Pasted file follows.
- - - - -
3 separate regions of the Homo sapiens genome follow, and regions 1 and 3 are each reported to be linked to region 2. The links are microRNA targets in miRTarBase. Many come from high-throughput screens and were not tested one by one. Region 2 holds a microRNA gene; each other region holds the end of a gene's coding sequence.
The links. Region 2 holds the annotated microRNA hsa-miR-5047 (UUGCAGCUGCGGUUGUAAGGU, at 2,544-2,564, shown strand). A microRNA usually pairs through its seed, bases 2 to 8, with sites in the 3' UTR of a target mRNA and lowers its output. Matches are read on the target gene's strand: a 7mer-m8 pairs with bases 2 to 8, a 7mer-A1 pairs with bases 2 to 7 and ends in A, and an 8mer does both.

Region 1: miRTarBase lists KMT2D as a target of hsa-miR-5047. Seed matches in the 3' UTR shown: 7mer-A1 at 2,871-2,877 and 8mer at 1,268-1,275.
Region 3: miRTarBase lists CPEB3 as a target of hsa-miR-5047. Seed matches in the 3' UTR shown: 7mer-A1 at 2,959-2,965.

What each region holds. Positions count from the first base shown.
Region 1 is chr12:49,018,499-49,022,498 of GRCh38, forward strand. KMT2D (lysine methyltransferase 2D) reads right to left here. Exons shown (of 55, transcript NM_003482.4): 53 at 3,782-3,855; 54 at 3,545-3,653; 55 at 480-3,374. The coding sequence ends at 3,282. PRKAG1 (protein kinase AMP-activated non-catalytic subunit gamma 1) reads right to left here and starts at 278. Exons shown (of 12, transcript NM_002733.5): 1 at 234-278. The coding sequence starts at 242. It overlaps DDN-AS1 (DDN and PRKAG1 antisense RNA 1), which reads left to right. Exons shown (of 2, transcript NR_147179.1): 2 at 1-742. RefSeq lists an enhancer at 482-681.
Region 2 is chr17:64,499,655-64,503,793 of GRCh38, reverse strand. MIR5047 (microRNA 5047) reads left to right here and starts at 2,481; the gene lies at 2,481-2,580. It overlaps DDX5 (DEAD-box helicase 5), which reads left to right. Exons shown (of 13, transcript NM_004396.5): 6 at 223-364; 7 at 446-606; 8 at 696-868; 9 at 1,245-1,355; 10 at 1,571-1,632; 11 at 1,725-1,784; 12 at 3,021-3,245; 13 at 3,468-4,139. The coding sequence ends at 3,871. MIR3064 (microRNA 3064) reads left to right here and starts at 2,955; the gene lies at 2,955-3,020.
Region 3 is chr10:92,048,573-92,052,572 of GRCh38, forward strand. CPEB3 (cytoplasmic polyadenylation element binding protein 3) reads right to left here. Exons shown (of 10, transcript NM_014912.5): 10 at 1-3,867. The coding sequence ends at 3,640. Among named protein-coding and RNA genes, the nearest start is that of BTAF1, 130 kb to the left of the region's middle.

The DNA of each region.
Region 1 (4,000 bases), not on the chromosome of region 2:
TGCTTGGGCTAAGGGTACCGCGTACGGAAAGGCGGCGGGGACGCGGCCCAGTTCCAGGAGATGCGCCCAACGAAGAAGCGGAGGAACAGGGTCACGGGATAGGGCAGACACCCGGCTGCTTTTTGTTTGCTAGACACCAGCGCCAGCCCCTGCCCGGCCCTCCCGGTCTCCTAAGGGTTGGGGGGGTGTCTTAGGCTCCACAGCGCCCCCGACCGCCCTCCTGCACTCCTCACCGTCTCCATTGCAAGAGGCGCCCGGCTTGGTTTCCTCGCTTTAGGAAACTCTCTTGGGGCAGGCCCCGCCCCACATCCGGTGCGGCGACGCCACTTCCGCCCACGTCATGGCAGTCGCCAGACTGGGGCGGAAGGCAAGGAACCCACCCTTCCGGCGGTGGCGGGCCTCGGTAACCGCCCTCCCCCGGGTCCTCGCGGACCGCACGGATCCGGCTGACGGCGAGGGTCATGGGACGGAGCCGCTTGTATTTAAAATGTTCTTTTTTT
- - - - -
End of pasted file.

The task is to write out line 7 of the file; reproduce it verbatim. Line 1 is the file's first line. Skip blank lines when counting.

Region 2 is chr17:64,499,655-64,503,793 of GRCh38, reverse strand. MIR5047 (microRNA 5047) reads left to right here and starts at 2,481; the gene lies at 2,481-2,580. It overlaps DDX5 (DEAD-box helicase 5), which reads left to right. Exons shown (of 13, transcript NM_004396.5): 6 at 223-364; 7 at 446-606; 8 at 696-868; 9 at 1,245-1,355; 10 at 1,571-1,632; 11 at 1,725-1,784; 12 at 3,021-3,245; 13 at 3,468-4,139. The coding sequence ends at 3,871. MIR3064 (microRNA 3064) reads left to right here and starts at 2,955; the gene lies at 2,955-3,020.